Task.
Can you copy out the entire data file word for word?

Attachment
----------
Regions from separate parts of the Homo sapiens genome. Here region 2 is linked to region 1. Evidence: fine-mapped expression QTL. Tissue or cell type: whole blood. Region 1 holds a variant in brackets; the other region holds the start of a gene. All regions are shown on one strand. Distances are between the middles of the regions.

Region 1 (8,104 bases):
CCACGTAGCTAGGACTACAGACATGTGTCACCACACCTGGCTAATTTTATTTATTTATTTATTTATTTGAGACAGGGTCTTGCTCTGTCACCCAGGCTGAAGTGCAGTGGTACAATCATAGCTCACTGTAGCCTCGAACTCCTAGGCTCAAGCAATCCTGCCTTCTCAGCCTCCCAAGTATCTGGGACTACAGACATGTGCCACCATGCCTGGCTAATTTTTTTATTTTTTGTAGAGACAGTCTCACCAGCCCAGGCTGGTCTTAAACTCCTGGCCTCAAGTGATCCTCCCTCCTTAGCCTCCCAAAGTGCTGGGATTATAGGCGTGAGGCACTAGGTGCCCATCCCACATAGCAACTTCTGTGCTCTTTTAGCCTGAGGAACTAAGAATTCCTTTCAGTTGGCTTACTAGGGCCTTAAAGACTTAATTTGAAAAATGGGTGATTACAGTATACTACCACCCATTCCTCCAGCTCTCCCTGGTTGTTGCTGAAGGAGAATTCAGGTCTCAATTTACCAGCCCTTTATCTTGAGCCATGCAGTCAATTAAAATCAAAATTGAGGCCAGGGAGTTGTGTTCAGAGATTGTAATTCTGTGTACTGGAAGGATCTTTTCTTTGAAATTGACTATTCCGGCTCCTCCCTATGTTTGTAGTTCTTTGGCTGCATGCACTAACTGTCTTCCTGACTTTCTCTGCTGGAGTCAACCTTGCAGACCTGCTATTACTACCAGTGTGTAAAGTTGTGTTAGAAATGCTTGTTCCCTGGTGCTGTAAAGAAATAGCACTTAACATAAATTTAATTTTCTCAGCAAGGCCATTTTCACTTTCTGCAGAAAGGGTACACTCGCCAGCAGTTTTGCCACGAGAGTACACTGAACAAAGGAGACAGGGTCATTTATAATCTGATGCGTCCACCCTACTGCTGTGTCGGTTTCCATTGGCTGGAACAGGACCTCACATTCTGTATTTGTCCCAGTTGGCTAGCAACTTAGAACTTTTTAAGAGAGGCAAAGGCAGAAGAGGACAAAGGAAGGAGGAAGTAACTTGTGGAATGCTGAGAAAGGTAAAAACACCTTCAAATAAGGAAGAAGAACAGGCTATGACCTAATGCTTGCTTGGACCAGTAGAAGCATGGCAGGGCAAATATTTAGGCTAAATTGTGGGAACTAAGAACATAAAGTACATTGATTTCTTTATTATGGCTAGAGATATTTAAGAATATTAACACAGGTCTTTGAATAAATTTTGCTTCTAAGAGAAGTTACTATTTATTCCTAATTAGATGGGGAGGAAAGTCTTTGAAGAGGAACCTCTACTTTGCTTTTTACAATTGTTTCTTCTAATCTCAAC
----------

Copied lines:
Regions from separate parts of the Homo sapiens genome. Here region 2 is linked to region 1. Evidence: fine-mapped expression QTL. Tissue or cell type: whole blood. Region 1 holds a variant in brackets; the other region holds the start of a gene. All regions are shown on one strand. Distances are between the middles of the regions.

Region 1 (8,104 bases):
CCACGTAGCTAGGACTACAGACATGTGTCACCACACCTGGCTAATTTTATTTATTTATTTATTTATTTGAGACAGGGTCTTGCTCTGTCACCCAGGCTGAAGTGCAGTGGTACAATCATAGCTCACTGTAGCCTCGAACTCCTAGGCTCAAGCAATCCTGCCTTCTCAGCCTCCCAAGTATCTGGGACTACAGACATGTGCCACCATGCCTGGCTAATTTTTTTATTTTTTGTAGAGACAGTCTCACCAGCCCAGGCTGGTCTTAAACTCCTGGCCTCAAGTGATCCTCCCTCCTTAGCCTCCCAAAGTGCTGGGATTATAGGCGTGAGGCACTAGGTGCCCATCCCACATAGCAACTTCTGTGCTCTTTTAGCCTGAGGAACTAAGAATTCCTTTCAGTTGGCTTACTAGGGCCTTAAAGACTTAATTTGAAAAATGGGTGATTACAGTATACTACCACCCATTCCTCCAGCTCTCCCTGGTTGTTGCTGAAGGAGAATTCAGGTCTCAATTTACCAGCCCTTTATCTTGAGCCATGCAGTCAATTAAAATCAAAATTGAGGCCAGGGAGTTGTGTTCAGAGATTGTAATTCTGTGTACTGGAAGGATCTTTTCTTTGAAATTGACTATTCCGGCTCCTCCCTATGTTTGTAGTTCTTTGGCTGCATGCACTAACTGTCTTCCTGACTTTCTCTGCTGGAGTCAACCTTGCAGACCTGCTATTACTACCAGTGTGTAAAGTTGTGTTAGAAATGCTTGTTCCCTGGTGCTGTAAAGAAATAGCACTTAACATAAATTTAATTTTCTCAGCAAGGCCATTTTCACTTTCTGCAGAAAGGGTACACTCGCCAGCAGTTTTGCCACGAGAGTACACTGAACAAAGGAGACAGGGTCATTTATAATCTGATGCGTCCACCCTACTGCTGTGTCGGTTTCCATTGGCTGGAACAGGACCTCACATTCTGTATTTGTCCCAGTTGGCTAGCAACTTAGAACTTTTTAAGAGAGGCAAAGGCAGAAGAGGACAAAGGAAGGAGGAAGTAACTTGTGGAATGCTGAGAAAGGTAAAAACACCTTCAAATAAGGAAGAAGAACAGGCTATGACCTAATGCTTGCTTGGACCAGTAGAAGCATGGCAGGGCAAATATTTAGGCTAAATTGTGGGAACTAAGAACATAAAGTACATTGATTTCTTTATTATGGCTAGAGATATTTAAGAATATTAACACAGGTCTTTGAATAAATTTTGCTTCTAAGAGAAGTTACTATTTATTCCTAATTAGATGGGGAGGAAAGTCTTTGAAGAGGAACCTCTACTTTGCTTTTTACAATTGTTTCTTCTAATCTCAAC